Extraction, purification, and clumped isotope analysis of methane (δ13CDH3and δ12CD2H2) from sources and the atmosphere

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Abstract

Measurements of the clumped isotope anomalies (13CDH3 and 12CD2H2) of methane have shown potential for constraining methane sources and sinks. At Utrecht University, we use the Thermo Scientific Ultra high-resolution isotope-ratio mass spectrometer to measure the clumped isotopic composition of methane emitted from various sources and directly from the atmosphere. We have developed an extraction system with three sections for extracting and purifying methane from high (>1%), medium (0.1% to 1%), and low-concentration (<0.1%) samples, including atmospheric air (g1/42ppmCombining double low line0.0002%). Depending on the methane concentration, a quantity of sample gas is processed that delivers 3±1mL of pure methane, which is the quantity typically needed for one clumped isotope measurement. For atmospheric air with a methane mole fraction of 2ppm, we currently process up to 1100L of air. The analysis is performed on pure methane, using a dual-inlet setup. The complete measurement time for all isotope signatures is about 20h for one sample. The mean internal precision values of sample measurements are 0.3±0.1‰ for 13CDH3 and 2.4±0.8‰ for 12CD2H2. The long-term reproducibility, obtained from repeated measurements of a constant target gas, over almost 3 years, is around 0.15‰ for 13CDH3 and 1.2‰ for 12CD2H2. The measured clumping anomalies are calibrated via the 13CDH3 and 12CD2H2 values of the reference CH4 used for the dual-inlet measurements. These were determined through isotope equilibration experiments at temperatures between 50 and 450°C. We describe in detail the optimized sampling, extraction, purification, and measurement technique followed in our laboratory to measure the clumping anomalies of methane precisely and accurately. This paper highlights the extraction and one of the first global measurements of the clumping anomalies of atmospheric methane.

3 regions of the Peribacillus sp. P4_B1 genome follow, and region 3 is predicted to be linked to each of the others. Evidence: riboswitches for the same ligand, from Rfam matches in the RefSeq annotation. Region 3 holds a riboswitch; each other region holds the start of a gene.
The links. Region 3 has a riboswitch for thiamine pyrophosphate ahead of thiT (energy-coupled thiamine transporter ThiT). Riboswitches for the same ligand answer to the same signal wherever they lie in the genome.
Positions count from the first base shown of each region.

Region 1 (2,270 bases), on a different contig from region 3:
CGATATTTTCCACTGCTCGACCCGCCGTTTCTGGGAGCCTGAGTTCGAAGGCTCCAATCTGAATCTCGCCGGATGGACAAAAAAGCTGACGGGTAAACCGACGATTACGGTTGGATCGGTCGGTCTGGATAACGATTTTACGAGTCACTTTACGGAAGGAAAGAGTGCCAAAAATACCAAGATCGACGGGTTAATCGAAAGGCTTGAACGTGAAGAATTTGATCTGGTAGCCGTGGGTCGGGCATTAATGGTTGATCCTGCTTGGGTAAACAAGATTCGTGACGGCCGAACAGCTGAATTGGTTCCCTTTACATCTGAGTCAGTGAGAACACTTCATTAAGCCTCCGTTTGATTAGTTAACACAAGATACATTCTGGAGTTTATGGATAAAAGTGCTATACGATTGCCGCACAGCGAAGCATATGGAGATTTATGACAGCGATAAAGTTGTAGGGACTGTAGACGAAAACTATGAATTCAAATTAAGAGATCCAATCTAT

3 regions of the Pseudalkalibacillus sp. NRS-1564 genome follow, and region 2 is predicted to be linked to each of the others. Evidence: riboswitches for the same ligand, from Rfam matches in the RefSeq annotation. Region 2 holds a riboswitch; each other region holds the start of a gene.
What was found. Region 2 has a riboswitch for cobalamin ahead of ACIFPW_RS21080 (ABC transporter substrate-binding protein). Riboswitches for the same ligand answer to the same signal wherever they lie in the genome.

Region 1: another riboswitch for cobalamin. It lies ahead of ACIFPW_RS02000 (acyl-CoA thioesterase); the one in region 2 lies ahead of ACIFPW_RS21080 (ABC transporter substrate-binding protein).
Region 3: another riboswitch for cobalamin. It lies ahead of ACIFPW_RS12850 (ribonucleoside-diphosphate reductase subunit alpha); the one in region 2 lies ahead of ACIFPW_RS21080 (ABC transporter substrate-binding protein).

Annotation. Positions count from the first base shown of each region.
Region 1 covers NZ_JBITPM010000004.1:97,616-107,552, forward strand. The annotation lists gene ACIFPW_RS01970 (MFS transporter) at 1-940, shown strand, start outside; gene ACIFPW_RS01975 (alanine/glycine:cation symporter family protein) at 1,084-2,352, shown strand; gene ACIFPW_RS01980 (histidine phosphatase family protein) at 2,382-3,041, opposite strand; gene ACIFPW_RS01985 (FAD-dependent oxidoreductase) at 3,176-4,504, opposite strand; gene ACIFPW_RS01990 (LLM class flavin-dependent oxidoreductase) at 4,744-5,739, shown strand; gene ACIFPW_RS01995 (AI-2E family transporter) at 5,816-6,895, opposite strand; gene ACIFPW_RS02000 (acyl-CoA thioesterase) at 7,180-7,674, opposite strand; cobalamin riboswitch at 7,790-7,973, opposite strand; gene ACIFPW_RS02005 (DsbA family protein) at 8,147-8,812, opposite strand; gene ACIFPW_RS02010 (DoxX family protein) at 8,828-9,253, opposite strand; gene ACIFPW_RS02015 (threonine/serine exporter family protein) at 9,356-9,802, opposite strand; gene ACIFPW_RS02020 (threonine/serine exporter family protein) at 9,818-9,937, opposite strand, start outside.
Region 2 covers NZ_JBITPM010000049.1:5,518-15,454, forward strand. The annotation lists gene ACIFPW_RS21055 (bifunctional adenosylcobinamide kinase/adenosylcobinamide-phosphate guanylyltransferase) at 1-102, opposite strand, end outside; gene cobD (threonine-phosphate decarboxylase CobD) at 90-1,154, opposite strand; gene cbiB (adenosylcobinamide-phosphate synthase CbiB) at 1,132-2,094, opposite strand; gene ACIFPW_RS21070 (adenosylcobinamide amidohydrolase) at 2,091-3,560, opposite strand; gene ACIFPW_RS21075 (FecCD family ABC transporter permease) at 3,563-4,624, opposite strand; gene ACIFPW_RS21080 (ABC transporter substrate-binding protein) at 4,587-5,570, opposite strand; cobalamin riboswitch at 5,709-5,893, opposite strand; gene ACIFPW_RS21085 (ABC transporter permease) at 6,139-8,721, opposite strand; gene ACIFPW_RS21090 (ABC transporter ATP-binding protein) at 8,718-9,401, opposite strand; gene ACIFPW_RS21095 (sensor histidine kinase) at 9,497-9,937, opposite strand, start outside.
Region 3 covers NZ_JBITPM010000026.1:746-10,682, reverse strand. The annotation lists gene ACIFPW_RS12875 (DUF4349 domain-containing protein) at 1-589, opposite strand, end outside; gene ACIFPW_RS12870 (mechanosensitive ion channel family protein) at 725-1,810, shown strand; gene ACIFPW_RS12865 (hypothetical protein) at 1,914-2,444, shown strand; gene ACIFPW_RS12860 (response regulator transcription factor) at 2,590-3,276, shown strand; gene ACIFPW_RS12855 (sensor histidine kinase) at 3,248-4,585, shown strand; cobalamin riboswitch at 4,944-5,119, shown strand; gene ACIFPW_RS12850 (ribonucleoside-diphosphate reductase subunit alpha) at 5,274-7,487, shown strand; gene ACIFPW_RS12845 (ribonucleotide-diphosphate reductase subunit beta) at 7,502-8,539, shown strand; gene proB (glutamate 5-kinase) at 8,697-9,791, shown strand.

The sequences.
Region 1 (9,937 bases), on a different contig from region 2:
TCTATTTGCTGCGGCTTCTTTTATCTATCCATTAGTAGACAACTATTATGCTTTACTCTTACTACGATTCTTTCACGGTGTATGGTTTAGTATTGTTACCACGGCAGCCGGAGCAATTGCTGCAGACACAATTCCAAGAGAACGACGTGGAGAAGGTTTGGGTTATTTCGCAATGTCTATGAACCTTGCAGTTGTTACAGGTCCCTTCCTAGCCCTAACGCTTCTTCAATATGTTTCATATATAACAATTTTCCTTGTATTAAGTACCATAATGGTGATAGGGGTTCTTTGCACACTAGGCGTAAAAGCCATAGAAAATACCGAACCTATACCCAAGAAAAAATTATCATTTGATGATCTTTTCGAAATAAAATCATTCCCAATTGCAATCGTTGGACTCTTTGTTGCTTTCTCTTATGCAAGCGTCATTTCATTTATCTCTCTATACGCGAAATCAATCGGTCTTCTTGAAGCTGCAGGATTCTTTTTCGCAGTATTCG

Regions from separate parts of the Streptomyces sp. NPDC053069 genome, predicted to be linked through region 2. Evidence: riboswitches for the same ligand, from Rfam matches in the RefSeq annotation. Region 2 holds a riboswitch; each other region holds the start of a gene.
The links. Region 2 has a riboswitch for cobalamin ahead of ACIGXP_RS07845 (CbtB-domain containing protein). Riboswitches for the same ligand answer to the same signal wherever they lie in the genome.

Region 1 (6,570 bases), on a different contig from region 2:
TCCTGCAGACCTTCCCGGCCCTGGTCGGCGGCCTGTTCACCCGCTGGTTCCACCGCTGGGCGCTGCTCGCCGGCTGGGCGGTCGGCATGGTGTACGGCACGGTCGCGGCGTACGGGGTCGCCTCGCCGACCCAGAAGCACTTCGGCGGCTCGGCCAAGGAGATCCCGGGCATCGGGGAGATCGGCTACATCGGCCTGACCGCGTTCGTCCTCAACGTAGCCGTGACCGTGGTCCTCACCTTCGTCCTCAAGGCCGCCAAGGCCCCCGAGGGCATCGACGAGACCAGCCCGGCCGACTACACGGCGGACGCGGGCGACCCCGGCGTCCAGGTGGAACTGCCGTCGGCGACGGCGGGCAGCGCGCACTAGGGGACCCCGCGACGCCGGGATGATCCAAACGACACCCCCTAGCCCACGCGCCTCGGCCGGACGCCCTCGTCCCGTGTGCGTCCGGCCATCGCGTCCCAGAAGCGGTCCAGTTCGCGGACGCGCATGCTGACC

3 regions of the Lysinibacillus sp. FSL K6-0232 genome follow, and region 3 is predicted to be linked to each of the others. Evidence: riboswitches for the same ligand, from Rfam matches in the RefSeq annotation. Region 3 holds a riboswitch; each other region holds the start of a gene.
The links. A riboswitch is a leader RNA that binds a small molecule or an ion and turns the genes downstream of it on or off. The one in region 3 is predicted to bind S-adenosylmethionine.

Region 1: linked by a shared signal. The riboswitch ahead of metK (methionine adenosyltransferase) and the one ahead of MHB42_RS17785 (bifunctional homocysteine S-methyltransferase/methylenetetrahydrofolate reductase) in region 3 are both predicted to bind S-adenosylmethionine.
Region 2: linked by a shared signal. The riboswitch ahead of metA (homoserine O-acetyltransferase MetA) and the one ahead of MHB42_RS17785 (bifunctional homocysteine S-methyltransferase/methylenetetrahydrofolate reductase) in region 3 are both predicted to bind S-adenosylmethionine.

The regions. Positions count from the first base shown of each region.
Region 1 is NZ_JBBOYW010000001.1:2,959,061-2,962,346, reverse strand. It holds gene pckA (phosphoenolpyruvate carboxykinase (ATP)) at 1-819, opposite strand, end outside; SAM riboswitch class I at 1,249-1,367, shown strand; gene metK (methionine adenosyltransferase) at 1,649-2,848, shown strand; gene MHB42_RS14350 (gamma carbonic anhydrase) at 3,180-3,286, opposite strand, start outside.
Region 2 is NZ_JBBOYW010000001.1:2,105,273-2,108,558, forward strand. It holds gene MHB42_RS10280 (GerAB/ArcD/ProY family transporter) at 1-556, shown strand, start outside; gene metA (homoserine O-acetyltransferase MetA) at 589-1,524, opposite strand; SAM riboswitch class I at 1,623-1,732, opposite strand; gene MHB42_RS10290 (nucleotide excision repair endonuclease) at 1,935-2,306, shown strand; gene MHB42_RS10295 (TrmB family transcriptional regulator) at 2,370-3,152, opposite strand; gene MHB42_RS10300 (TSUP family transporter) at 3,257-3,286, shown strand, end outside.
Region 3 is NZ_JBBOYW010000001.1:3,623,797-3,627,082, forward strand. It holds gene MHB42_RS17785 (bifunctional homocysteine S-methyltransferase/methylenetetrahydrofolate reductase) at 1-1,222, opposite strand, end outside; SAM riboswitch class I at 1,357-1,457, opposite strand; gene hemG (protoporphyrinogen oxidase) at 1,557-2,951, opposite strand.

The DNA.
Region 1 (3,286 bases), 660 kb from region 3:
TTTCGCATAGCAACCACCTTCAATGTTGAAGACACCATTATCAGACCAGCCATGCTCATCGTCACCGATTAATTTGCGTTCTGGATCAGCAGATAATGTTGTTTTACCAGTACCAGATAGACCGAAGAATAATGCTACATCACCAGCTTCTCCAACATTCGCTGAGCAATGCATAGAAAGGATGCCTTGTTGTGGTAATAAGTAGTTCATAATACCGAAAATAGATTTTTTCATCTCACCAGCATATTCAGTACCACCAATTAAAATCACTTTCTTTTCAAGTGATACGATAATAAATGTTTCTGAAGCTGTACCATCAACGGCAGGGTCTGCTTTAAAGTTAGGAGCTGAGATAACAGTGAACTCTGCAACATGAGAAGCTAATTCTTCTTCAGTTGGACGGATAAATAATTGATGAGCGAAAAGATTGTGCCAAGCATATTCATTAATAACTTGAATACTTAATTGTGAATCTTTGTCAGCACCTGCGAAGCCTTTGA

Original languageEnglish
Pages (from-to)2687-2705
Number of pages19
JournalAtmospheric Measurement Techniques
Volume17
Issue number9
DOIs
Publication statusPublished - 7 May 2024

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